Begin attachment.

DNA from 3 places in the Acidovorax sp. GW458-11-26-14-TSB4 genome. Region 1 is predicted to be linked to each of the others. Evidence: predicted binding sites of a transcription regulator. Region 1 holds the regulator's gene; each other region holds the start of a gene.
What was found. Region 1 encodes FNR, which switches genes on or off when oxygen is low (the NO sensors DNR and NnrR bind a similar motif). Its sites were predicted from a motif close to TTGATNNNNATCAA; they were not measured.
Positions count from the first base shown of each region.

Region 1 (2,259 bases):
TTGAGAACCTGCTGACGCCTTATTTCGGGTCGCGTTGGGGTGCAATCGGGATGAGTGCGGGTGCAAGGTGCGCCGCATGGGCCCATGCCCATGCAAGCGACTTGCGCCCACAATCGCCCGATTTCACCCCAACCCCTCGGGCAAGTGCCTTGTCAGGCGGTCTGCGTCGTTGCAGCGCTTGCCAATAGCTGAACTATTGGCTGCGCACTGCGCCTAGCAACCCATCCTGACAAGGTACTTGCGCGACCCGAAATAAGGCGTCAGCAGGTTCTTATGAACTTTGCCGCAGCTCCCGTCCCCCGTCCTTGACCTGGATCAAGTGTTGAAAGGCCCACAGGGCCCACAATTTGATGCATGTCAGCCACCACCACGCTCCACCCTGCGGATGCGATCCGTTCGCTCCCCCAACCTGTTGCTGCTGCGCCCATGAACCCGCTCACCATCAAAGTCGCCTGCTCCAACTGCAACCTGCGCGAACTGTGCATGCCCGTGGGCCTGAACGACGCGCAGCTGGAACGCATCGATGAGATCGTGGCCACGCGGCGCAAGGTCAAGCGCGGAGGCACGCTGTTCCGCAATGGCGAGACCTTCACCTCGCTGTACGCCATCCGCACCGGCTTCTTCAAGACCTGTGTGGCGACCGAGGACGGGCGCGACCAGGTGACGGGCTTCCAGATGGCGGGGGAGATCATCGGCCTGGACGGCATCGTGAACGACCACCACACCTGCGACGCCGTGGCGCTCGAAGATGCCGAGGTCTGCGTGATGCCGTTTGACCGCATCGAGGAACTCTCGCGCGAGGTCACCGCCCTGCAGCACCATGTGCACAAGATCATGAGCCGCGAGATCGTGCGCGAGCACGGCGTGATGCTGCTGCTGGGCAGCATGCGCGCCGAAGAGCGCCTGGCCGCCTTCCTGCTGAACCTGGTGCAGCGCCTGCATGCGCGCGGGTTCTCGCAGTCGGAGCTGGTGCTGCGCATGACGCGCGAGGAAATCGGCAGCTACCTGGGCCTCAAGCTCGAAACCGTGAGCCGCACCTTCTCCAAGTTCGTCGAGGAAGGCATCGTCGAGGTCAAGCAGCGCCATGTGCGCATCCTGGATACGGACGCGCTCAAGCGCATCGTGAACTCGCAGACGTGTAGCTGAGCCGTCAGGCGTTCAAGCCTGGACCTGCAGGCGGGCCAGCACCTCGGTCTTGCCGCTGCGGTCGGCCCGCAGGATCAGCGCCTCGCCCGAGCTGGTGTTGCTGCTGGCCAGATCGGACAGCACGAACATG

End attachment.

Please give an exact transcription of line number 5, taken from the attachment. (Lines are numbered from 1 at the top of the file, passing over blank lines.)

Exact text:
TTGAGAACCTGCTGACGCCTTATTTCGGGTCGCGTTGGGGTGCAATCGGGATGAGTGCGGGTGCAAGGTGCGCCGCATGGGCCCATGCCCATGCAAGCGACTTGCGCCCACAATCGCCCGATTTCACCCCAACCCCTCGGGCAAGTGCCTTGTCAGGCGGTCTGCGTCGTTGCAGCGCTTGCCAATAGCTGAACTATTGGCTGCGCACTGCGCCTAGCAACCCATCCTGACAAGGTACTTGCGCGACCCGAAATAAGGCGTCAGCAGGTTCTTATGAACTTTGCCGCAGCTCCCGTCCCCCGTCCTTGACCTGGATCAAGTGTTGAAAGGCCCACAGGGCCCACAATTTGATGCATGTCAGCCACCACCACGCTCCACCCTGCGGATGCGATCCGTTCGCTCCCCCAACCTGTTGCTGCTGCGCCCATGAACCCGCTCACCATCAAAGTCGCCTGCTCCAACTGCAACCTGCGCGAACTGTGCATGCCCGTGGGCCTGAACGACGCGCAGCTGGAACGCATCGATGAGATCGTGGCCACGCGGCGCAAGGTCAAGCGCGGAGGCACGCTGTTCCGCAATGGCGAGACCTTCACCTCGCTGTACGCCATCCGCACCGGCTTCTTCAAGACCTGTGTGGCGACCGAGGACGGGCGCGACCAGGTGACGGGCTTCCAGATGGCGGGGGAGATCATCGGCCTGGACGGCATCGTGAACGACCACCACACCTGCGACGCCGTGGCGCTCGAAGATGCCGAGGTCTGCGTGATGCCGTTTGACCGCATCGAGGAACTCTCGCGCGAGGTCACCGCCCTGCAGCACCATGTGCACAAGATCATGAGCCGCGAGATCGTGCGCGAGCACGGCGTGATGCTGCTGCTGGGCAGCATGCGCGCCGAAGAGCGCCTGGCCGCCTTCCTGCTGAACCTGGTGCAGCGCCTGCATGCGCGCGGGTTCTCGCAGTCGGAGCTGGTGCTGCGCATGACGCGCGAGGAAATCGGCAGCTACCTGGGCCTCAAGCTCGAAACCGTGAGCCGCACCTTCTCCAAGTTCGTCGAGGAAGGCATCGTCGAGGTCAAGCAGCGCCATGTGCGCATCCTGGATACGGACGCGCTCAAGCGCATCGTGAACTCGCAGACGTGTAGCTGAGCCGTCAGGCGTTCAAGCCTGGACCTGCAGGCGGGCCAGCACCTCGGTCTTGCCGCTGCGGTCGGCCCGCAGGATCAGCGCCTCGCCCGAGCTGGTGTTGCTGCTGGCCAGATCGGACAGCACGAACATG